The Trudeau government is expressing warmer interest in carbon border adjustments (CBAs) as a way to control industrial greenhouse gas emissions without putting Canadian companies at a competitive disadvantage internationally, just as the European Union and the United States begin serious musings about taking similar steps, the Globe and Mail reports this week.
The newfound in the strategy may “reflect Ottawa playing catch-up as carbon tariffs gain traction among its trading partners,” writes climate columnist Adam Radwanski—particularly if (or when) U.S. Democratic presidential candidate Joe Biden gets to implement his policy platform next year.
“Border carbon adjustments are a very interesting tool that can be effective at pushing for collective action across the world to combat climate change, while also protecting the competitiveness of key industries,” Environment and Climate Change Minister Jonathan Wilkinson told the Globe in a statement. “There are numerous conversations occurring in other jurisdictions about their application. We are watching those developments with great interest and intend to be active participants in international discussions on this issue.”
Radwanski says that’s quite a shift in tone since Green Party leader Annamae Paul suggested a border adjustment policy a couple of weeks ago. While Wilkinson told media he “wouldn’t rule it off the table”, he added that it was “not something that we’re going to be doing” as his department develops a strategy to exceed the country’s current 2030 emissions reduction target under the Paris Agreement.
While Wilkinson’s office called the updated statement a clarification, Radwanski read it as a reaction to the steps the EU is already taking to design a CBA, and to the passage in Biden’s Made in America industrial plan that pledges to “apply a carbon adjustment fee against countries that are failing to meet their climate and environmental obligations”.
Trade advisor and CBA expert Aaron Cosbey told the Globe that policy could be the biggest catalyst for action in Ottawa. “it’s a much more serious discussion if it’s continentally integrated” and if Biden wins the presidential election November 3, “we will probably start seeing the beginning of those discussions.”
Radwanski published a primer on carbon tariffs just three days before his interview with Wilkinson. And media in the U.S. and the EU are picking up on the story, as well.
Last week, Politico reported that Biden and some Democrats in Congress are looking at trade policy as a way to “add financial teeth to international pacts to reduce carbon emissions, which until now have relied on voluntary participation by the countries signing them. It would also mark a departure from the Trump administration strategy of boosting fossil-fuel exports.” The story notes that Biden’s trade agenda includes a global ban on fossil subsidies, tariffs on carbon-intensive imports, and emission reduction commitments in international trade agreements.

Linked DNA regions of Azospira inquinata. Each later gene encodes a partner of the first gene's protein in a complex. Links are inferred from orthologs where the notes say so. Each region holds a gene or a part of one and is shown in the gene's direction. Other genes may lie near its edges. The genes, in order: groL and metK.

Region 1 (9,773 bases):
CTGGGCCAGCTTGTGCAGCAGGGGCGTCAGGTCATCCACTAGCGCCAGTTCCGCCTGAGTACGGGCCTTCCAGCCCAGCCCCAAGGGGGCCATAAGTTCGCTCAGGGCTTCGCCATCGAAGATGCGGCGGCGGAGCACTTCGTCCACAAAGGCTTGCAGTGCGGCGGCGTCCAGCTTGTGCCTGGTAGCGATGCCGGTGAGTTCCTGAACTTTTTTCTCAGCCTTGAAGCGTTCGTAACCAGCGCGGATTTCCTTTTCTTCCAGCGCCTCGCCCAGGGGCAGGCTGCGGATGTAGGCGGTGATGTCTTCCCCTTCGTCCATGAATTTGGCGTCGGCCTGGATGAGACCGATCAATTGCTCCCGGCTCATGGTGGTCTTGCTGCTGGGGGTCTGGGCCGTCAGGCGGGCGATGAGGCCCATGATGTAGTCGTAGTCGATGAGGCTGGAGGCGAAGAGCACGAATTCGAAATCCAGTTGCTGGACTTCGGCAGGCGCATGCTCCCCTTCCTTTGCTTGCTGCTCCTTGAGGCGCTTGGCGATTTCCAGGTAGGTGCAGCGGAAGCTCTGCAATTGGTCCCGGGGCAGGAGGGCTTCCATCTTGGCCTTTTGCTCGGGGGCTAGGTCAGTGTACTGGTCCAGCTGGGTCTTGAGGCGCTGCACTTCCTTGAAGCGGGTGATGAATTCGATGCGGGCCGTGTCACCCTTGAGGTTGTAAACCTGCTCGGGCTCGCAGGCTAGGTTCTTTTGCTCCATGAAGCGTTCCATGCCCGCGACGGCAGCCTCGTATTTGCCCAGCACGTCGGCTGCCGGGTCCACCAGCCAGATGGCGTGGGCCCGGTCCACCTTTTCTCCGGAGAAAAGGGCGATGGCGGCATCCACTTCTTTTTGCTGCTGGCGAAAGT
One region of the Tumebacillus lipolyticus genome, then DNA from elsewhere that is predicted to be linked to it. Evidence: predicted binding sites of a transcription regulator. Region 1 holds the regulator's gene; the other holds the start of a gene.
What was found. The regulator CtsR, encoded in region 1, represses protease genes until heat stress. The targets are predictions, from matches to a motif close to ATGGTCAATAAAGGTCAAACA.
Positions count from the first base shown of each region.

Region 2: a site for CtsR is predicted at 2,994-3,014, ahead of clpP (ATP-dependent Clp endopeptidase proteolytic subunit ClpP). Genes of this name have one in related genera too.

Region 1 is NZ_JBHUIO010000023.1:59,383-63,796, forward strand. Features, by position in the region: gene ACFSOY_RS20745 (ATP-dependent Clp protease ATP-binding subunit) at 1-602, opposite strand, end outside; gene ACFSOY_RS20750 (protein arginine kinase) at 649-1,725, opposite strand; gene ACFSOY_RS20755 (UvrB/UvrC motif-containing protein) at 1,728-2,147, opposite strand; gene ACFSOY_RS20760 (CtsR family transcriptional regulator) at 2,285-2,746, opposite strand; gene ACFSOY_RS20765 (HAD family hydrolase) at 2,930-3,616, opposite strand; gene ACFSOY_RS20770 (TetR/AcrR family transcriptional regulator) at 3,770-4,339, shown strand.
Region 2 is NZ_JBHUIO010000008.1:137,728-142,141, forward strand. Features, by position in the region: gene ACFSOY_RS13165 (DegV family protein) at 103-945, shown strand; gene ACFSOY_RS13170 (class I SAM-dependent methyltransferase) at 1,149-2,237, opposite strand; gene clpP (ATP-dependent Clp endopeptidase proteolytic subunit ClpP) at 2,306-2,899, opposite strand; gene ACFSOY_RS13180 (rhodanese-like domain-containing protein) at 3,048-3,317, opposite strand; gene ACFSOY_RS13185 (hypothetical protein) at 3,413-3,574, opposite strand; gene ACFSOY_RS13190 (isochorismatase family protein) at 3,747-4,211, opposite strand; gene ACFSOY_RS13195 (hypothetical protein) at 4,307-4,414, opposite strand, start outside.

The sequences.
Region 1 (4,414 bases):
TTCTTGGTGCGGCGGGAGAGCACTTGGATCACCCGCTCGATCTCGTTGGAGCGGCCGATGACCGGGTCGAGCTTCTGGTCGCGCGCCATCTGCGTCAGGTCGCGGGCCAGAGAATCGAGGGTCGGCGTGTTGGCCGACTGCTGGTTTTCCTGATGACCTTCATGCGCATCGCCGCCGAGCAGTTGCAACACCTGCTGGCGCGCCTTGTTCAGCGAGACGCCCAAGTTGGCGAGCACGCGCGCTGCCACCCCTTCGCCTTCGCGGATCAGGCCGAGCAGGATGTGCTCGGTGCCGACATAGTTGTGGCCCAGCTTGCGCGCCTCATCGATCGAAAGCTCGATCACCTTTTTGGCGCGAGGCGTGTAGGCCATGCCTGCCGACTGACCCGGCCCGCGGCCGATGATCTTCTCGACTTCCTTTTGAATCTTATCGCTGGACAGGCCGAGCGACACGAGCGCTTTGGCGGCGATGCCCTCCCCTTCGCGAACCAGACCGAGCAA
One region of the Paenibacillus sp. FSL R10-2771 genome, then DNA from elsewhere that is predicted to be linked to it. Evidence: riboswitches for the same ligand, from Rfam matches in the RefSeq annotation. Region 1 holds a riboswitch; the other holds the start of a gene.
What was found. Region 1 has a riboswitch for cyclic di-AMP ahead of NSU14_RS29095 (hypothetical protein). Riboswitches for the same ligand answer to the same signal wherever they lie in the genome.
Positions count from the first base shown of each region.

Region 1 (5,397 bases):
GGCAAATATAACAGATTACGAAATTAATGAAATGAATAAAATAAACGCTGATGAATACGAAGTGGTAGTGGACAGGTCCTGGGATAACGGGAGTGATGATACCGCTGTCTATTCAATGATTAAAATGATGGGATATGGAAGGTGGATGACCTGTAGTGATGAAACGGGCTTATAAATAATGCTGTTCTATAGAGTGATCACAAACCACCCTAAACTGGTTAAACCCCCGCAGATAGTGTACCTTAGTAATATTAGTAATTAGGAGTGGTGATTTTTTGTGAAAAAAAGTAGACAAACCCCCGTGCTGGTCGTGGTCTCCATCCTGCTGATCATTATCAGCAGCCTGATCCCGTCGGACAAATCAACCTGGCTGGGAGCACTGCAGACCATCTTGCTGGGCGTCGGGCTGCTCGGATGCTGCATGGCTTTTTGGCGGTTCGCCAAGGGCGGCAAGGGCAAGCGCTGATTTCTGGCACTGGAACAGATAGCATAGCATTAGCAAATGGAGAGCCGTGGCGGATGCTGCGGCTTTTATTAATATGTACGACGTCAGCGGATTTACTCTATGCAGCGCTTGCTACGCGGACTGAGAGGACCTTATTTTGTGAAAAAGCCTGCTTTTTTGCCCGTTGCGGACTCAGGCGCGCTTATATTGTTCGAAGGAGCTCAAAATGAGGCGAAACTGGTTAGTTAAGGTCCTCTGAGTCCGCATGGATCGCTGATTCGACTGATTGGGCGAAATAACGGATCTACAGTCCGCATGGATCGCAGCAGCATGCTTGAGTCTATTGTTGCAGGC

“The U.S. is in a globally unique position,” said Roosevelt Institute trade and climate researcher Todd Tucker. “It’s got the largest consumer market in the world, and with that comes a lot of leverage over foreign governments.”
The country is also “home to some of the largest multinationals that are responsible domestically and globally for a lot of carbon emissions,” he added. “In theory, [the federal government] can use its market access as leverage and compel its corporations to follow certain rules of the road.”
Politico digs into the arguments back and forth between a former Trump advisor who thinks Biden will alienate Rust Belt workers if his policies shut down exports, versus Democrats from that part of the country who think the new administration will need every tool in its toolbox to get emissions under control.
“The carbon pollution from global trade is immense,” Politico notes. “About a quarter of worldwide carbon emissions comes from producing products that are eventually consumed in another country,” according to a journal article published in 2012, and “one paper from last year estimated that carbon emissions from U.S-based companies’ overseas operations alone would rank as the 12th largest national emitter, more than any European nation.”
Earlier this month, meanwhile, E3G policy advisor Johanna Lehne argued that border carbon adjustments (her acronym is BCAs) are “technically difficult to design and politically challenging to implement”—so if the EU wants to go in that direction, it should engage with trading partners early and often, rather than trying to go it alone.
“There is no point designing the perfect mechanism, only for it to be dead on arrival because the EU has not laid the groundwork for a cooperative approach,” Lehne wrote. “Significant diplomatic effort will be required to demonstrate that BCAs do not amount to protectionism and to explain their true—and limited—impacts on trade.”
As well, the European Commission “should ensure that the analysis of the cross-border effects of BCAs are integrated into impact assessments for these policies. Such an assessment would need to focus on developing countries and on major trade partners.”